Winners, Losers and American Car Buyers

by on Oct.20, 2011

Who won when GM and the UAW hammered out a new contract? Do consumers really care?

The trouble with our winners-losers society is that it often misses the point of the game.

Consider the recently concluded talks between the United Auto Workers union and Detroit’s car companies.

Critics of those agreements contend that the manufacturers got four years of labor peace for little or nothing. They are missing the point, which is this:

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The American consumer, the third and most important party at the bargaining table, does not give a damn.

As long as that remains the case, the UAW should be happy to have any contract at all.

Here’s why:

The American consumer is selfish, perhaps self-destructively so. His/her primary concern is getting the best vehicle possible at the lowest cost possible. Anyone or anything that threatens that self-interest is anathema, including expensive labor agreements that could increase costs of vehicle development and assembly.

If General Motors, Ford, and Chrysler were the only companies making and selling cars in the United States, having that selfish consumer at the bargaining table would not be too much of a problem.

But the Detroit companies are struggling for their lives in the U.S. automobile market against well-funded, highly capable, non-UAW-represented, foreign rivals, including Audi, BMW, Honda, Hyundai, Kia, Mercedes-Benz, and Volkswagen.

Although it continues to try, the UAW has not organized one of those Detroit rivals. In terms of operating costs, that UAW failure puts the Detroit car companies at a big cost disadvantage.

Increasing that disadvantage with a juicy, UAW-rank-and-file pleasing labor agreement would be a disservice to the union, its manufacturers, and efforts to greatly reduce our country’s current, official 9.1 percent unemployment rate.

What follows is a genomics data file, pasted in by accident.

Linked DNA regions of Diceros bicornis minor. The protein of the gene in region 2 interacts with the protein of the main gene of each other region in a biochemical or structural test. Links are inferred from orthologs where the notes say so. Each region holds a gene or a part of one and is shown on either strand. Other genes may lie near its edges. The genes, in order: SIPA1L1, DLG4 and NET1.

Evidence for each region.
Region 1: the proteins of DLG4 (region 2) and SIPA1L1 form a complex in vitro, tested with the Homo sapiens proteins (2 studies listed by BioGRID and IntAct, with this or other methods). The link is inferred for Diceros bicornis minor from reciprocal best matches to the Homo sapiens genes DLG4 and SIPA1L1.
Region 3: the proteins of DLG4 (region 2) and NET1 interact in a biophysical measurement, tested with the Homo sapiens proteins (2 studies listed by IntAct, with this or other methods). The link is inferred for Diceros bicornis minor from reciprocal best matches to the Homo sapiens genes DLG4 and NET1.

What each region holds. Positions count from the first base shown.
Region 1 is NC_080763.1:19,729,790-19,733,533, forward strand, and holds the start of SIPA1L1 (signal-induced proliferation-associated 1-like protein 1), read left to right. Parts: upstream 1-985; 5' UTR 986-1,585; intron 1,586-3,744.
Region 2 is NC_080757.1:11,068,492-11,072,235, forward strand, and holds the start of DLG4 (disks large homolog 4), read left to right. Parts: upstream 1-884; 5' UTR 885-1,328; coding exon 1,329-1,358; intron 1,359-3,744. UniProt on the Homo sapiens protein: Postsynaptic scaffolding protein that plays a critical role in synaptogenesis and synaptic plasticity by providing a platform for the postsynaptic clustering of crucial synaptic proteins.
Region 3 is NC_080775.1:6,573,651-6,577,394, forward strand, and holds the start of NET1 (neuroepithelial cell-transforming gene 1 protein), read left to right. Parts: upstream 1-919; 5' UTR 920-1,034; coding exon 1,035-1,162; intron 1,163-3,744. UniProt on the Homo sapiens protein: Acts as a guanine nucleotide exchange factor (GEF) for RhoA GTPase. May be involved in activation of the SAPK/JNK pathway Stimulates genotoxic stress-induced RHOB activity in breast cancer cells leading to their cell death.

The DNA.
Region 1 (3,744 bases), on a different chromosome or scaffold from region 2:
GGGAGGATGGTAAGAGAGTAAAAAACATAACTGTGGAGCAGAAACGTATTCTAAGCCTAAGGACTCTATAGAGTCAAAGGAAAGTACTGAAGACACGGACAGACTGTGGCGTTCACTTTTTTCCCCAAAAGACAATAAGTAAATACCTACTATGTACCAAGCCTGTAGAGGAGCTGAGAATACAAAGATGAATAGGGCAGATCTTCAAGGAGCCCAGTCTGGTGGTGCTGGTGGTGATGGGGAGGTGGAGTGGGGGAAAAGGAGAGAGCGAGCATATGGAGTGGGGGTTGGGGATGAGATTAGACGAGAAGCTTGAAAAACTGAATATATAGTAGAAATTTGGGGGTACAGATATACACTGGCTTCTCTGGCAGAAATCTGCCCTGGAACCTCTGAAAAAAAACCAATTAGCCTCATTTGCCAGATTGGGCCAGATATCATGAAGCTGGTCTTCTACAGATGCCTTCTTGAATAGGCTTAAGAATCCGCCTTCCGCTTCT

Again, the reason: The American consumer is selfish—selfish enough to make a buying decision that undermines both the longevity of the UAW and the Detroit companies it now represents.

If the Detroit companies do not have a car or truck the American consumer wants with the quality, safety, performance, fuel economy and price desired, that consumer readily will shop one of Detroit’s foreign, non-union rivals. The union label is not a concern in the buying decision.

That is the reality; and it is why so many Washington politicians, practically all of them from the Old South’s “right-to-work” states, fought so hard against the 2008 federal bail-out of Detroit’s car companies. They weren’t deliberately trying to kill GM, Ford, or Chrysler. They were trying to murder the UAW in a social and political environment where, they believed, that murder would go unnoticed, un-mourned, and certainly unpunished.

Thanks to a totally self-interested, apathetic electorate, theirs would have been the perfect crime.

Many of the same citizens who now complain about unemployment and low pay are the first to buy products made by companies whose pay is lower than that of union-represented rivals, and whose job security is proportionately minimal. Such people are the authors of their own economic demise, seeking the best stuff at the lowest price, even if the acquisition of that stuff harms the pay and job security of workers elsewhere.

Theirs, too, is a winners-take-all mentality that totally misses the point of the game. (Indeed, my advice to those people in the current “Occupy” movements is that they first take a look in the mirror.)

The UAW’s leaders were wise to settle in the manner they settled in recent contract negotiations with Detroit. The UAW’s membership was wise to accept those agreements. Now, with the Detroit negotiations behind it, the union can concentrate on the much more important work of educating the public about the political and practical value of union membership; and organizing Detroit’s foreign rivals.

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3 Responses to “Winners, Losers and American Car Buyers”

  1. Dukecati says:

    Dear Mr. Brown,

    If you just take off the UAW-fogged goggles, and un-glue your lips from their ass, you’ll be able to see better…

  2. r123t says:

    Well said, Mr. Brown. Unfortunately, Duke, you are exactly the kind of person Mr. Brown is speaking to. To make it clearer, unless you are in the top 1% of the top 1%, I’m betting you make decisions daily that make your own economic well-being more tenuous. They say no man is an island. You evidently think you are the exception. Best of luck to you.

  3. Dukecati says:

    Spoken like a true hardcore union lifer, r123t. The UAW’s heyday was 40 years ago – get used to it.


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